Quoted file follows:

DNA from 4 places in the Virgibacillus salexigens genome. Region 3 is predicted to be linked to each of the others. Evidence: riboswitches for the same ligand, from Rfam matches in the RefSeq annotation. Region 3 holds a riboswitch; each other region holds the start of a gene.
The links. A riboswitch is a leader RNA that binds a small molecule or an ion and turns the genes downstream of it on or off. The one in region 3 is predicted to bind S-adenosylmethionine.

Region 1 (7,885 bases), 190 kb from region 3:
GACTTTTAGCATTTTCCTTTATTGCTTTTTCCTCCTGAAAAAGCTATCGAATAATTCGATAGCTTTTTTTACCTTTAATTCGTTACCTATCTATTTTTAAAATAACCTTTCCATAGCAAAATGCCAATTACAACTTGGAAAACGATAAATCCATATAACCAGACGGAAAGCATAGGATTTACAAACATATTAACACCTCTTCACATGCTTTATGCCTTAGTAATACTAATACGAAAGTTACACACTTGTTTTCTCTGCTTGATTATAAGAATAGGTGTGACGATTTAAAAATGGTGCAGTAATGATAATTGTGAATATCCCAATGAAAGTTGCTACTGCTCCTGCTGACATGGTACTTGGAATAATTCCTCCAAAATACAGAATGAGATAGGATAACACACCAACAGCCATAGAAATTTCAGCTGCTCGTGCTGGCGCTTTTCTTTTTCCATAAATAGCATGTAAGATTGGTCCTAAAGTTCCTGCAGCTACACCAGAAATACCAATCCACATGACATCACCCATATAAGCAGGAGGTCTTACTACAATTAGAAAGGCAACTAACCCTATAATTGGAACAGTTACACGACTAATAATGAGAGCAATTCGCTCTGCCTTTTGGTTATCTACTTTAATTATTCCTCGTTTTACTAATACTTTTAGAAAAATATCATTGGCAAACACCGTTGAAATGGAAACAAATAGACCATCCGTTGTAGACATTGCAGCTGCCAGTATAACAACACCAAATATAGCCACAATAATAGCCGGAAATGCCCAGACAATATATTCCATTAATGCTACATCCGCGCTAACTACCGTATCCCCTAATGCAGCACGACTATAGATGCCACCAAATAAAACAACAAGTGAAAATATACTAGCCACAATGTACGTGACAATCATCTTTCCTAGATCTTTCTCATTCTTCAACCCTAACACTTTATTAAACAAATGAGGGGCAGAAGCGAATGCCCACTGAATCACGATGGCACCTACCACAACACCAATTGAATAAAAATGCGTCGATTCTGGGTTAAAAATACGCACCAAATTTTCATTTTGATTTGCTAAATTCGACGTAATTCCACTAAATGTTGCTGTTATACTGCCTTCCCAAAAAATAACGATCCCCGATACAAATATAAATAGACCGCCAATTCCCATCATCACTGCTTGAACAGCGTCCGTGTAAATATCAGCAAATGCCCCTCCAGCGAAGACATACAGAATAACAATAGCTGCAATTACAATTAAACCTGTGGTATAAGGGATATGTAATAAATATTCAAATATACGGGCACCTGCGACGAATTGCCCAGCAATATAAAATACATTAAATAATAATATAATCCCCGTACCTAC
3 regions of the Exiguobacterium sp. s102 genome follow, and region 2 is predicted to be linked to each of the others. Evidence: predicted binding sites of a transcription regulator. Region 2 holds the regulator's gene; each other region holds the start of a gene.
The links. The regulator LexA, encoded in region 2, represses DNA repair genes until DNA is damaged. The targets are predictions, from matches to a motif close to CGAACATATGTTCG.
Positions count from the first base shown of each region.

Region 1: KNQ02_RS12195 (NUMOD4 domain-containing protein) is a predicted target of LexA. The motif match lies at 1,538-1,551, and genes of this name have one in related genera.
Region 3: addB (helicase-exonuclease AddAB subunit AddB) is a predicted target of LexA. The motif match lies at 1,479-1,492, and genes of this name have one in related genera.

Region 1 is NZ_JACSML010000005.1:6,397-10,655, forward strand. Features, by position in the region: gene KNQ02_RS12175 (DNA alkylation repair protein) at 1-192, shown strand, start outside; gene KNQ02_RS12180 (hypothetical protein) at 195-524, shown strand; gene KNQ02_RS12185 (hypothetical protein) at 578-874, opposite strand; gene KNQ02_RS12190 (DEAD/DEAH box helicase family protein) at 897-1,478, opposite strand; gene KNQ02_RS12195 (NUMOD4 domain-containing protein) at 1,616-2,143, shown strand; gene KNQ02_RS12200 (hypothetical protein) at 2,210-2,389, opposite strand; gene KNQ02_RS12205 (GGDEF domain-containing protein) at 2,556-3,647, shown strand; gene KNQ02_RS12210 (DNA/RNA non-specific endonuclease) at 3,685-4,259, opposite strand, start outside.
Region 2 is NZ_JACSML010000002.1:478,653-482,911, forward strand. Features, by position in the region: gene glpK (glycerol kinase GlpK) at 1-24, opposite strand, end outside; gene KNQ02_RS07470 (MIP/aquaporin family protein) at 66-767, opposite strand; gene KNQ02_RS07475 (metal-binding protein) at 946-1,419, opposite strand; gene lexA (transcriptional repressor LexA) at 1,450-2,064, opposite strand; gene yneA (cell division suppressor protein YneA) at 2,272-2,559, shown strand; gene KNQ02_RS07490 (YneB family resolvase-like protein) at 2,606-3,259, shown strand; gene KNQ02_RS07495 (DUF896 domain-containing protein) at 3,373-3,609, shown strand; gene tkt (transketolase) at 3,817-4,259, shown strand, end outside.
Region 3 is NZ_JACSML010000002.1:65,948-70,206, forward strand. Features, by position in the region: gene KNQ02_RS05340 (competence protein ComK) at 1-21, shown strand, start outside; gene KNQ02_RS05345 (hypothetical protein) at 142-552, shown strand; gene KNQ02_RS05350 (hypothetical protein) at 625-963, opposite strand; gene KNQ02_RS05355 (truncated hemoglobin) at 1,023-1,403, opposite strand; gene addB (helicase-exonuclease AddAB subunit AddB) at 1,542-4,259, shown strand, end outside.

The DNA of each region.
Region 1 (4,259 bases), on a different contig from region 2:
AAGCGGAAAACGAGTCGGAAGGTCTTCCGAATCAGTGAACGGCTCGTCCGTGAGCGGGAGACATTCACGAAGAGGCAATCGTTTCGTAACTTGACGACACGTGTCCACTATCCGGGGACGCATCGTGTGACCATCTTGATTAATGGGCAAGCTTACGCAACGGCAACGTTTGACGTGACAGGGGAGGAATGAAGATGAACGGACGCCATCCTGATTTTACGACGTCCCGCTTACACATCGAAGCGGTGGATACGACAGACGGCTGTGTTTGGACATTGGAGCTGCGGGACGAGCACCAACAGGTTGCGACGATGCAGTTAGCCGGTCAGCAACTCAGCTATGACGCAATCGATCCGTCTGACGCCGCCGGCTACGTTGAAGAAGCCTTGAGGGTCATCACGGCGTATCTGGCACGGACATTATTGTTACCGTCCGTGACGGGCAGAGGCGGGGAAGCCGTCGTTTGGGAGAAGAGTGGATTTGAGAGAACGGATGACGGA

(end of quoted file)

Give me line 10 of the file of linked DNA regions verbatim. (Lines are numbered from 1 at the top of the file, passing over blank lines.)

Region 1 is NZ_JACSML010000005.1:6,397-10,655, forward strand. Features, by position in the region: gene KNQ02_RS12175 (DNA alkylation repair protein) at 1-192, shown strand, start outside; gene KNQ02_RS12180 (hypothetical protein) at 195-524, shown strand; gene KNQ02_RS12185 (hypothetical protein) at 578-874, opposite strand; gene KNQ02_RS12190 (DEAD/DEAH box helicase family protein) at 897-1,478, opposite strand; gene KNQ02_RS12195 (NUMOD4 domain-containing protein) at 1,616-2,143, shown strand; gene KNQ02_RS12200 (hypothetical protein) at 2,210-2,389, opposite strand; gene KNQ02_RS12205 (GGDEF domain-containing protein) at 2,556-3,647, shown strand; gene KNQ02_RS12210 (DNA/RNA non-specific endonuclease) at 3,685-4,259, opposite strand, start outside.